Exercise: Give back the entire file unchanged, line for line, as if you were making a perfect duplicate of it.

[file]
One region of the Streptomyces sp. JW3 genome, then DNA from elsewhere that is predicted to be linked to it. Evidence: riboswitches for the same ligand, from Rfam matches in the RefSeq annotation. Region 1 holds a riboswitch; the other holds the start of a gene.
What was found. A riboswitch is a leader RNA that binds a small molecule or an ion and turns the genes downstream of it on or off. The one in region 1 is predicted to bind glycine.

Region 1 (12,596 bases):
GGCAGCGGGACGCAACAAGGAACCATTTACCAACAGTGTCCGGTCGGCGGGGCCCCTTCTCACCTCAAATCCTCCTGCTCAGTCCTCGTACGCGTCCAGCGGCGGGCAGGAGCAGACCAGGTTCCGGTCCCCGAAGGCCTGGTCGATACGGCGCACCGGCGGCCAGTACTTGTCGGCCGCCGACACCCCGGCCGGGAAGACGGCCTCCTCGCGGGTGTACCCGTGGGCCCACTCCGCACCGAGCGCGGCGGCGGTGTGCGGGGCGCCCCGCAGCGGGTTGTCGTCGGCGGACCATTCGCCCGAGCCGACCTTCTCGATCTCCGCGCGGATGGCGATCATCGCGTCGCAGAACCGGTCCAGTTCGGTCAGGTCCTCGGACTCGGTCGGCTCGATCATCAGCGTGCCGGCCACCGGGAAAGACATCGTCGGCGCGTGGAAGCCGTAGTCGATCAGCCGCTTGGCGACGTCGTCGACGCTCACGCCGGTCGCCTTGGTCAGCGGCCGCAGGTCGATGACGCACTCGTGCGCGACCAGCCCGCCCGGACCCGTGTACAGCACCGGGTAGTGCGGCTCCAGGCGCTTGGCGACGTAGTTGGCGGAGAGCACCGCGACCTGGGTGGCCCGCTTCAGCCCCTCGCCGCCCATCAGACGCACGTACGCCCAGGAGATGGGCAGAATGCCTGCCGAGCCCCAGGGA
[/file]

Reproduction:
One region of the Streptomyces sp. JW3 genome, then DNA from elsewhere that is predicted to be linked to it. Evidence: riboswitches for the same ligand, from Rfam matches in the RefSeq annotation. Region 1 holds a riboswitch; the other holds the start of a gene.
What was found. A riboswitch is a leader RNA that binds a small molecule or an ion and turns the genes downstream of it on or off. The one in region 1 is predicted to bind glycine.

Region 1 (12,596 bases):
GGCAGCGGGACGCAACAAGGAACCATTTACCAACAGTGTCCGGTCGGCGGGGCCCCTTCTCACCTCAAATCCTCCTGCTCAGTCCTCGTACGCGTCCAGCGGCGGGCAGGAGCAGACCAGGTTCCGGTCCCCGAAGGCCTGGTCGATACGGCGCACCGGCGGCCAGTACTTGTCGGCCGCCGACACCCCGGCCGGGAAGACGGCCTCCTCGCGGGTGTACCCGTGGGCCCACTCCGCACCGAGCGCGGCGGCGGTGTGCGGGGCGCCCCGCAGCGGGTTGTCGTCGGCGGACCATTCGCCCGAGCCGACCTTCTCGATCTCCGCGCGGATGGCGATCATCGCGTCGCAGAACCGGTCCAGTTCGGTCAGGTCCTCGGACTCGGTCGGCTCGATCATCAGCGTGCCGGCCACCGGGAAAGACATCGTCGGCGCGTGGAAGCCGTAGTCGATCAGCCGCTTGGCGACGTCGTCGACGCTCACGCCGGTCGCCTTGGTCAGCGGCCGCAGGTCGATGACGCACTCGTGCGCGACCAGCCCGCCCGGACCCGTGTACAGCACCGGGTAGTGCGGCTCCAGGCGCTTGGCGACGTAGTTGGCGGAGAGCACCGCGACCTGGGTGGCCCGCTTCAGCCCCTCGCCGCCCATCAGACGCACGTACGCCCAGGAGATGGGCAGAATGCCTGCCGAGCCCCAGGGA